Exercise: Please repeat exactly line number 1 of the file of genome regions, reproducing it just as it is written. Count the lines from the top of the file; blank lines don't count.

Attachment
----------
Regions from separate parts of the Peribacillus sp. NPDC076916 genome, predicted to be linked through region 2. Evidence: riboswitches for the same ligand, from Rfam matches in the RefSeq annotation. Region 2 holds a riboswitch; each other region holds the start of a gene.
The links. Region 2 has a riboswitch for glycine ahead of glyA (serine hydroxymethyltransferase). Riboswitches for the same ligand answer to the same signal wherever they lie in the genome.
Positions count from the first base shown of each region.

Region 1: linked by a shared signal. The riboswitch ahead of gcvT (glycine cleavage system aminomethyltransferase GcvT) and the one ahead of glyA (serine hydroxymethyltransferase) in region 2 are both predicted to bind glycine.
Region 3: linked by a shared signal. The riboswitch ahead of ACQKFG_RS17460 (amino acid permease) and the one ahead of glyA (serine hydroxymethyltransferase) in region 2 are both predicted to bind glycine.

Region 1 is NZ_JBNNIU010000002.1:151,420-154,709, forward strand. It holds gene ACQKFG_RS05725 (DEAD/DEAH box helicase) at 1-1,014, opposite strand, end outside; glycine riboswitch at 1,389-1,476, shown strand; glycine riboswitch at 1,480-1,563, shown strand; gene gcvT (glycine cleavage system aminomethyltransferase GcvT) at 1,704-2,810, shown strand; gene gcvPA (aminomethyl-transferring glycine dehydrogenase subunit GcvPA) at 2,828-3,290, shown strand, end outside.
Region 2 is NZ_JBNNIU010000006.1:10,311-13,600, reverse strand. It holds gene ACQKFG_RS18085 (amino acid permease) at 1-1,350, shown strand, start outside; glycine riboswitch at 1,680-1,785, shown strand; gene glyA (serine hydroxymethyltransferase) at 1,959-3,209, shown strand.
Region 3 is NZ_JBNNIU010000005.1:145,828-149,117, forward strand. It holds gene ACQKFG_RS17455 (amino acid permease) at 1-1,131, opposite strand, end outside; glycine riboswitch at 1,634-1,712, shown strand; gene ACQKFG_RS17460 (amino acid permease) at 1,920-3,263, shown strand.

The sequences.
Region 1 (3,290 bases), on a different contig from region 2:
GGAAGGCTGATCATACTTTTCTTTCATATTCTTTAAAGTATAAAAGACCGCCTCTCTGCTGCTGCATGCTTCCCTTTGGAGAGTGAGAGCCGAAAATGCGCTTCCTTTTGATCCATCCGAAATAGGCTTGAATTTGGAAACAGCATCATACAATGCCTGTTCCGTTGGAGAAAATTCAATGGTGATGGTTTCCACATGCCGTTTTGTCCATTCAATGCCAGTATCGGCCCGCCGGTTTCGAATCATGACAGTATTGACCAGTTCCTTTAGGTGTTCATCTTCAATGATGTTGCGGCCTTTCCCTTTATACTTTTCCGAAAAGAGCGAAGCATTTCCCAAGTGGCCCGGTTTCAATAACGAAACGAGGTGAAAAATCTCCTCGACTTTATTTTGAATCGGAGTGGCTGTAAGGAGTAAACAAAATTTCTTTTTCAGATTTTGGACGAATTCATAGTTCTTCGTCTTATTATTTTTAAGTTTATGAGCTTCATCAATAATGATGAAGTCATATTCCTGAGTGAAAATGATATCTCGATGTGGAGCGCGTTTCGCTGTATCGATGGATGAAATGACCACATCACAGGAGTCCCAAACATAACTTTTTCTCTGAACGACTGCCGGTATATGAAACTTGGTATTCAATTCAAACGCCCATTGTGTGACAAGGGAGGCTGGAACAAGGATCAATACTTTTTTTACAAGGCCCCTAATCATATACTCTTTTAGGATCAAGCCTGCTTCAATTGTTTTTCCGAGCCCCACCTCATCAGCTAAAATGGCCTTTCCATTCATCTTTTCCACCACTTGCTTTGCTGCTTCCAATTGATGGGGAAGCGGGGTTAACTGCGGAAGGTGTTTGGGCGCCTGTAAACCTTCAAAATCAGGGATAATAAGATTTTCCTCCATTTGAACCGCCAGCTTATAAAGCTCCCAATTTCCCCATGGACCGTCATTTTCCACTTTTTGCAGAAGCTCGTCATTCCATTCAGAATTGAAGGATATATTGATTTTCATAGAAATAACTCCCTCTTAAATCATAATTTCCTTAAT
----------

Regions from separate parts of the Peribacillus sp. NPDC076916 genome, predicted to be linked through region 2. Evidence: riboswitches for the same ligand, from Rfam matches in the RefSeq annotation. Region 2 holds a riboswitch; each other region holds the start of a gene.